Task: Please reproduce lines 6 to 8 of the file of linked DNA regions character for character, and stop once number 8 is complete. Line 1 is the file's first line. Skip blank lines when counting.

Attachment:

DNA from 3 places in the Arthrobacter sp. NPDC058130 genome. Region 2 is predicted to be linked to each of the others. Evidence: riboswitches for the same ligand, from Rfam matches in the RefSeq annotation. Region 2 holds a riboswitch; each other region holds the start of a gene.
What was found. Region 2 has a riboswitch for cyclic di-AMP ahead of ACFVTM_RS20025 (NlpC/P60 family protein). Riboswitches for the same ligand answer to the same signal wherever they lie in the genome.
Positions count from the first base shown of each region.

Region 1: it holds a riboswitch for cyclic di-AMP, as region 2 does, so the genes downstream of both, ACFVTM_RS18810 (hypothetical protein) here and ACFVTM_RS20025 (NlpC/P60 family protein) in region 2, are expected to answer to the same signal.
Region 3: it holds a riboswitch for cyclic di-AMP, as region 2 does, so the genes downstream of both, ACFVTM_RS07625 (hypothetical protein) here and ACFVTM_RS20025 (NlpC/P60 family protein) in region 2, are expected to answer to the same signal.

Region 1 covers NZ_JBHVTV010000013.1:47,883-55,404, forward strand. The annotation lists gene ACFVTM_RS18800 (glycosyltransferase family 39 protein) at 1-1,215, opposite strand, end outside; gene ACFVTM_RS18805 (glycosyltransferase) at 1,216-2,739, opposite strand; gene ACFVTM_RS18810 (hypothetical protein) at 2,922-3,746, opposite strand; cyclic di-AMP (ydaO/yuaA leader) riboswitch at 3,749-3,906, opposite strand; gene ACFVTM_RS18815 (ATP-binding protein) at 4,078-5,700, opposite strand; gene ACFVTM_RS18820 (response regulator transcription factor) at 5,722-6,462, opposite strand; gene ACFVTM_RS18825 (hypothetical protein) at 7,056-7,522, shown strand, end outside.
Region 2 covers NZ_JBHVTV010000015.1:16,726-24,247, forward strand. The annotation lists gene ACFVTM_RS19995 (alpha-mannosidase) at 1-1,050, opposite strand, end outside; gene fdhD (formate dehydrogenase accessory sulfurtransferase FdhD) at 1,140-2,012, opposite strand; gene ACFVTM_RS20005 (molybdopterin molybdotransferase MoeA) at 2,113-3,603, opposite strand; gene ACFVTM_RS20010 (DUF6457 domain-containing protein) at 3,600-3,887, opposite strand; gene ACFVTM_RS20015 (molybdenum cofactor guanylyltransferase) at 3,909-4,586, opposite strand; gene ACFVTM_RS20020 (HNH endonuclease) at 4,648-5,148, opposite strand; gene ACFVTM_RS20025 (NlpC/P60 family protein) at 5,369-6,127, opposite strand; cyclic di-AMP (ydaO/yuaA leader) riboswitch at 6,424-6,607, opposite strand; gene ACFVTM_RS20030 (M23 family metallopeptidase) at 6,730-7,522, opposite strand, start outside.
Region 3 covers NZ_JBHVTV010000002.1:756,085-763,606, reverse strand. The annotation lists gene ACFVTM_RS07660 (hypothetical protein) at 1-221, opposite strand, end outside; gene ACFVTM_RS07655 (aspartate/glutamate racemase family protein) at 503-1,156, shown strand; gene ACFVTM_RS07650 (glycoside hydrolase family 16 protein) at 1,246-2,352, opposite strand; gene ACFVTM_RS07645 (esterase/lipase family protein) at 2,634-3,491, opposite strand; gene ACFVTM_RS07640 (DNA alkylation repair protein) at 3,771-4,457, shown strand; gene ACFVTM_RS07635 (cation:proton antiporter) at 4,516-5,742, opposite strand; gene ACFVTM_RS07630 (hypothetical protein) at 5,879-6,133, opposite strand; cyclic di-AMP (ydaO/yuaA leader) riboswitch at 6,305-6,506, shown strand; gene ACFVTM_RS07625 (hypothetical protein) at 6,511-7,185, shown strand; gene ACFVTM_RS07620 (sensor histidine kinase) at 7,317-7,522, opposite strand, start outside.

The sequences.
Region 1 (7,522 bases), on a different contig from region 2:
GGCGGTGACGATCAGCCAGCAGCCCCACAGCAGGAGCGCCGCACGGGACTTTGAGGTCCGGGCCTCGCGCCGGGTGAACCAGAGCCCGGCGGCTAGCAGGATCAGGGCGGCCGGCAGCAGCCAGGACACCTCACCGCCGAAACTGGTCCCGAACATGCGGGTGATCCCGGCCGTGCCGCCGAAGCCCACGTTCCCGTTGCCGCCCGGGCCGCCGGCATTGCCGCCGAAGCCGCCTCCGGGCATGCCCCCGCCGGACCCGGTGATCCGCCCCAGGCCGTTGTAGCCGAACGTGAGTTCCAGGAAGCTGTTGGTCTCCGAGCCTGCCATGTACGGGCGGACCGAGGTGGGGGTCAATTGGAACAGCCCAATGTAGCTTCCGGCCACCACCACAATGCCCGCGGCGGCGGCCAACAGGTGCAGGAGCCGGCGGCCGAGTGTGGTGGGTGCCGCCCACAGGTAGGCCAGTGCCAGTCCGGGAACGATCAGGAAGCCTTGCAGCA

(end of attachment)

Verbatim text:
Region 1 covers NZ_JBHVTV010000013.1:47,883-55,404, forward strand. The annotation lists gene ACFVTM_RS18800 (glycosyltransferase family 39 protein) at 1-1,215, opposite strand, end outside; gene ACFVTM_RS18805 (glycosyltransferase) at 1,216-2,739, opposite strand; gene ACFVTM_RS18810 (hypothetical protein) at 2,922-3,746, opposite strand; cyclic di-AMP (ydaO/yuaA leader) riboswitch at 3,749-3,906, opposite strand; gene ACFVTM_RS18815 (ATP-binding protein) at 4,078-5,700, opposite strand; gene ACFVTM_RS18820 (response regulator transcription factor) at 5,722-6,462, opposite strand; gene ACFVTM_RS18825 (hypothetical protein) at 7,056-7,522, shown strand, end outside.
Region 2 covers NZ_JBHVTV010000015.1:16,726-24,247, forward strand. The annotation lists gene ACFVTM_RS19995 (alpha-mannosidase) at 1-1,050, opposite strand, end outside; gene fdhD (formate dehydrogenase accessory sulfurtransferase FdhD) at 1,140-2,012, opposite strand; gene ACFVTM_RS20005 (molybdopterin molybdotransferase MoeA) at 2,113-3,603, opposite strand; gene ACFVTM_RS20010 (DUF6457 domain-containing protein) at 3,600-3,887, opposite strand; gene ACFVTM_RS20015 (molybdenum cofactor guanylyltransferase) at 3,909-4,586, opposite strand; gene ACFVTM_RS20020 (HNH endonuclease) at 4,648-5,148, opposite strand; gene ACFVTM_RS20025 (NlpC/P60 family protein) at 5,369-6,127, opposite strand; cyclic di-AMP (ydaO/yuaA leader) riboswitch at 6,424-6,607, opposite strand; gene ACFVTM_RS20030 (M23 family metallopeptidase) at 6,730-7,522, opposite strand, start outside.
Region 3 covers NZ_JBHVTV010000002.1:756,085-763,606, reverse strand. The annotation lists gene ACFVTM_RS07660 (hypothetical protein) at 1-221, opposite strand, end outside; gene ACFVTM_RS07655 (aspartate/glutamate racemase family protein) at 503-1,156, shown strand; gene ACFVTM_RS07650 (glycoside hydrolase family 16 protein) at 1,246-2,352, opposite strand; gene ACFVTM_RS07645 (esterase/lipase family protein) at 2,634-3,491, opposite strand; gene ACFVTM_RS07640 (DNA alkylation repair protein) at 3,771-4,457, shown strand; gene ACFVTM_RS07635 (cation:proton antiporter) at 4,516-5,742, opposite strand; gene ACFVTM_RS07630 (hypothetical protein) at 5,879-6,133, opposite strand; cyclic di-AMP (ydaO/yuaA leader) riboswitch at 6,305-6,506, shown strand; gene ACFVTM_RS07625 (hypothetical protein) at 6,511-7,185, shown strand; gene ACFVTM_RS07620 (sensor histidine kinase) at 7,317-7,522, opposite strand, start outside.